If the goal was to transform lives, then I’m here to say thank you, as many of you in this room unequivocally changed mine. I chose to invest my working life in education because of my time here, because I saw with my own eyes what a school grounded in faith, guided by relationships, and committed to excellence could do in the lives of young people. How could I not get into education when my own life was so radically altered by a school? It is no coincidence that the first person I wrote when deciding whether or not to enter the field was Sumner McCallie.
So, thank you.
Thank you to Ed Michaels for having the audacity to put together a program of this scope and for investing the time and resources needed to convince others to join you. I know this was no easy task and I will always be especially grateful to you.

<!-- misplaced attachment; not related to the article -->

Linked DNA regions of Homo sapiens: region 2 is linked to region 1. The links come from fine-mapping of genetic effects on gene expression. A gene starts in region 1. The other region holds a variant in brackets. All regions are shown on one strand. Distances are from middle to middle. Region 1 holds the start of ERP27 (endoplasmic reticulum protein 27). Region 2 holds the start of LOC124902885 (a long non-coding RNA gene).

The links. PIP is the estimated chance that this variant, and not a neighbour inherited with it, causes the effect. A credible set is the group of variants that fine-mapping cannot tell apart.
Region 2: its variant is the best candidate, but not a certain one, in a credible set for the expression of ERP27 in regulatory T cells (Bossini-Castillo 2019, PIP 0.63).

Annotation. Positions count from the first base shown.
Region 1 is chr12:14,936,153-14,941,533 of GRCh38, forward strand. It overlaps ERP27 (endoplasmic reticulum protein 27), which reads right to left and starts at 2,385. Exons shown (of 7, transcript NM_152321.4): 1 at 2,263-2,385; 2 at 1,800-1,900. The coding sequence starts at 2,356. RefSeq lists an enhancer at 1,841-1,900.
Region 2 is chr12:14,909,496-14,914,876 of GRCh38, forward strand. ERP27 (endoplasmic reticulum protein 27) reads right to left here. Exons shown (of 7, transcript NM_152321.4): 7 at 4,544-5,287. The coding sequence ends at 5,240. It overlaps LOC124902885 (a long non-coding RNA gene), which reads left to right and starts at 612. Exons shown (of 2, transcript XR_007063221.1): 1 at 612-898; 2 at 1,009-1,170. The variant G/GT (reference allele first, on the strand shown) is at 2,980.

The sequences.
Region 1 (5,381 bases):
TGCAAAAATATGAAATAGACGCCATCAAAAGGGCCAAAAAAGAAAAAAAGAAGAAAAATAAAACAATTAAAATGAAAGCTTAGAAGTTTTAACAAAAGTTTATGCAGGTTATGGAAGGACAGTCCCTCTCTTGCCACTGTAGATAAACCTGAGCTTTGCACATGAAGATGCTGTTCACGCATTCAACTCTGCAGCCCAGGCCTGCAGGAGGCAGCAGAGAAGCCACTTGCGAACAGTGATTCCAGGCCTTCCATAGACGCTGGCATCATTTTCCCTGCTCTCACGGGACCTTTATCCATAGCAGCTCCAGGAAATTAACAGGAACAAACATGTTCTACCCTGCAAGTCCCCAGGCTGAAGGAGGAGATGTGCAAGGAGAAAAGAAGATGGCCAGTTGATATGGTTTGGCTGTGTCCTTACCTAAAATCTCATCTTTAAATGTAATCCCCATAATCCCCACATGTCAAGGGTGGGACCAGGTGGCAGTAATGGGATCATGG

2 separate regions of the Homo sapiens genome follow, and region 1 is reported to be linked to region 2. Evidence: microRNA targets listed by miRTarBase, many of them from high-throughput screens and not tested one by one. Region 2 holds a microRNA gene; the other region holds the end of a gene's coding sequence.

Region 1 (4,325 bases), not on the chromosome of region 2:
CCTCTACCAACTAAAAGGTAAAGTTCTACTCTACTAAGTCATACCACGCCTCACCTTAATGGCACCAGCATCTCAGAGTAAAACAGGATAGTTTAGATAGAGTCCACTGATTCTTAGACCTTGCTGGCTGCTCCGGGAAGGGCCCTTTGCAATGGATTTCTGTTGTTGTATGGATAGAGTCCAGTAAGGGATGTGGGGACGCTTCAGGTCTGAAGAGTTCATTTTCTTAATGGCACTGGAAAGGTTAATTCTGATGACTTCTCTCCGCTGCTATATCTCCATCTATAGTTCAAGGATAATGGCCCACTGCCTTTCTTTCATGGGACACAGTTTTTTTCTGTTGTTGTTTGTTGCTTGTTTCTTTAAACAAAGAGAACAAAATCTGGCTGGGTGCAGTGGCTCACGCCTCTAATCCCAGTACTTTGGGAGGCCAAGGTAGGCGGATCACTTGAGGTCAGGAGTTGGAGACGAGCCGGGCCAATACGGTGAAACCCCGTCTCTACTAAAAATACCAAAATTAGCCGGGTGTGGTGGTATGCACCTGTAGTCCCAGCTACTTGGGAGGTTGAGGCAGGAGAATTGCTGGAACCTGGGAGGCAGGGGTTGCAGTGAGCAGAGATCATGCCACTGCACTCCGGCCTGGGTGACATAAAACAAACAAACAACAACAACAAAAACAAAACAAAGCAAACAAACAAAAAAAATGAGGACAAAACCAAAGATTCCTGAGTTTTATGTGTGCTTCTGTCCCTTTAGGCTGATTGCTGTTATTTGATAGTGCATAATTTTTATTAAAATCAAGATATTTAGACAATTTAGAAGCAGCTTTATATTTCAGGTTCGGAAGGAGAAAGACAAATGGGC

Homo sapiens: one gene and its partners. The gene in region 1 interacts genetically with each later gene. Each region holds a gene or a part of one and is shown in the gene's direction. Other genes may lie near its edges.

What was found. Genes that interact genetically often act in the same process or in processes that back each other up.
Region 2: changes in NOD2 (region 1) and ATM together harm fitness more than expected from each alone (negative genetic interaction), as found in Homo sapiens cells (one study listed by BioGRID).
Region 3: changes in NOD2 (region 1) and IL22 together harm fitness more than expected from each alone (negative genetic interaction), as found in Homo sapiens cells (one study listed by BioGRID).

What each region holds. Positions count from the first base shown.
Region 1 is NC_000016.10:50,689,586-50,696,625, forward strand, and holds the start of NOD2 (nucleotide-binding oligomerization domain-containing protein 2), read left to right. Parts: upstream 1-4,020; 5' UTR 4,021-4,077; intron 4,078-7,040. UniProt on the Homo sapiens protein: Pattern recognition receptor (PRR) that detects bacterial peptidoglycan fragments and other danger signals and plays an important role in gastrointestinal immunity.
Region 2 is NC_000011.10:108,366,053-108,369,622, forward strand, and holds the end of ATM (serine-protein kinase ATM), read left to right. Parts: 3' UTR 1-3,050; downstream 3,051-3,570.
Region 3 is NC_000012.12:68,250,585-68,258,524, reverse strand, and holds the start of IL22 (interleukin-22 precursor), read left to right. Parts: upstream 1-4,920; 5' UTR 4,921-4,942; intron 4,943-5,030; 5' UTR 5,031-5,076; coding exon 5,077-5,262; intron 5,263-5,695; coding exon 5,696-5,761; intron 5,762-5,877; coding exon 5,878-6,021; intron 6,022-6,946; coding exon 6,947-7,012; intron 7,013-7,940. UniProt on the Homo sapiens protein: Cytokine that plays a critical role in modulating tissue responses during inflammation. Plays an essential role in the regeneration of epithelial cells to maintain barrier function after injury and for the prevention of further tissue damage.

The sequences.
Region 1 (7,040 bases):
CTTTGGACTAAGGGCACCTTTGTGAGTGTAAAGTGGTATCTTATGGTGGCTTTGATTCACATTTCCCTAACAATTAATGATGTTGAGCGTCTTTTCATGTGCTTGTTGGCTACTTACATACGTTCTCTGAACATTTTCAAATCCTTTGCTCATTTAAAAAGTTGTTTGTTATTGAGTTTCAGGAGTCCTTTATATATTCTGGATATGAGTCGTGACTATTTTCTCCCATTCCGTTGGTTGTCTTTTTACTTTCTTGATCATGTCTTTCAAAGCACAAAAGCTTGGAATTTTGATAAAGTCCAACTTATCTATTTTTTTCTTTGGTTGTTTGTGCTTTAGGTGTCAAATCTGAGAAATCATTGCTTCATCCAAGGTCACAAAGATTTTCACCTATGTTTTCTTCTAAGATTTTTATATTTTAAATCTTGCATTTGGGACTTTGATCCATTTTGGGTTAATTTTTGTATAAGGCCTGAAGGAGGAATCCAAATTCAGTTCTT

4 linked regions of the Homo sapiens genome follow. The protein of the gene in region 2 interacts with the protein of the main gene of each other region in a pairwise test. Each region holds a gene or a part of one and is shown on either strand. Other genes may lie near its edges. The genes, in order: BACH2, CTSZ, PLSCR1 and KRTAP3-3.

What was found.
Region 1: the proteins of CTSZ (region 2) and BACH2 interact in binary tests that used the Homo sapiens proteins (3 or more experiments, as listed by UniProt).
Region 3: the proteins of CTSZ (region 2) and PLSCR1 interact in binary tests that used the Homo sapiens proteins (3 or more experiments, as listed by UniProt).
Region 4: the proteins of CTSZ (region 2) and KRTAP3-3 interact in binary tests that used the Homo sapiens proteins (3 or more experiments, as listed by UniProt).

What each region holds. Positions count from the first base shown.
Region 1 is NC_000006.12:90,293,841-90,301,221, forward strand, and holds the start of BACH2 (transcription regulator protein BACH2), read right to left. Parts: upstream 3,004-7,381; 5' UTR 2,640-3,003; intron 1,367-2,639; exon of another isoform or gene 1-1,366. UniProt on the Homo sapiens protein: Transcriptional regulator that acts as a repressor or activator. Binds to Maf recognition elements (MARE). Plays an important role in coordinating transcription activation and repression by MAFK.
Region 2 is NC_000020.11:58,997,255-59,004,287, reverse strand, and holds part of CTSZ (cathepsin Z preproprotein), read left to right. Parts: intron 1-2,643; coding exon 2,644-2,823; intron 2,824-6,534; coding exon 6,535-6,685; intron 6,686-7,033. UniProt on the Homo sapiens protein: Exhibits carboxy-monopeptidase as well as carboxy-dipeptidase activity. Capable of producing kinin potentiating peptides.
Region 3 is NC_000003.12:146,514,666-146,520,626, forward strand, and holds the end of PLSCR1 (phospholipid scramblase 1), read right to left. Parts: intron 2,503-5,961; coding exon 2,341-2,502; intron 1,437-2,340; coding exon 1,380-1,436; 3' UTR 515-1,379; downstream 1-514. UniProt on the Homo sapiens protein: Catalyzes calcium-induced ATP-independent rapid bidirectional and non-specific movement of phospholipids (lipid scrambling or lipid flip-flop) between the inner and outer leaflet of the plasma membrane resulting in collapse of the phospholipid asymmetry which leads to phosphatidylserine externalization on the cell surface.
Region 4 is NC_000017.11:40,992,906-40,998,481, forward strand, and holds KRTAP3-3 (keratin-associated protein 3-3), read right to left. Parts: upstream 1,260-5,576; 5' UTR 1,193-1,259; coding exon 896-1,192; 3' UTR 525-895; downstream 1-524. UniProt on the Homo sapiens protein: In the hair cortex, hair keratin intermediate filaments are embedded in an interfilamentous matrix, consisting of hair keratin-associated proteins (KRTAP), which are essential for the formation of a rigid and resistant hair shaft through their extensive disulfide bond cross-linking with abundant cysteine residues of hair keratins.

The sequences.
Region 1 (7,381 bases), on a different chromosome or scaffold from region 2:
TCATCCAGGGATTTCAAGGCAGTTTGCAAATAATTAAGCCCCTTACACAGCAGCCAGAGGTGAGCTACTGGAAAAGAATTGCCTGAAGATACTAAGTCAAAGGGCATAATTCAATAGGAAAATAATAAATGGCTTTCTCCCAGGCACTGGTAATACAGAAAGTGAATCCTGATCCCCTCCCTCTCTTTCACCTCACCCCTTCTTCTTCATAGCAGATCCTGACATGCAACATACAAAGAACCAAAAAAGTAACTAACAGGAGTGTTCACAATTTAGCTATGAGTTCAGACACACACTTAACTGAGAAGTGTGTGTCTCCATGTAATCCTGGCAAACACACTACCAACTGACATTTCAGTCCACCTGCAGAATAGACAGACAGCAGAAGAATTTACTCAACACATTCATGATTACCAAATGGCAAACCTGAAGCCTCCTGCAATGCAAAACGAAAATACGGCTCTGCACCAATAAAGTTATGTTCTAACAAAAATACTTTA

Thank you to Gloria Walker, Alan Dickson, Olan Mills and others who were brave enough and generous enough to help make the program a financial reality, and thank you to Curtis Baggett, who I am sure doggedly pursued each of you.
Thank you to Spencer McCallie III for leading the first year, and to Kirk Walker for sustaining it and always being such a strong supporter and sounding board in my own career path.
I have to be back at work at 7am tomorrow in Nashville to speak at our Veterans Day celebration, but I could not pass up an opportunity to be here tonight. I will always feel a debt of gratitude to McCallie, to the honors scholarship program, and to those of you here who helped make Ed Michaels’ vision a reality. I’m sure that I’m not alone in this feeling, so I be bold enough to speak on behalf of hundreds of honors scholars and say that if you need us, we will be here—each with our own unique combinations of gifts, talents, and resources—to give back. We stand on your shoulders, and we will always be grateful.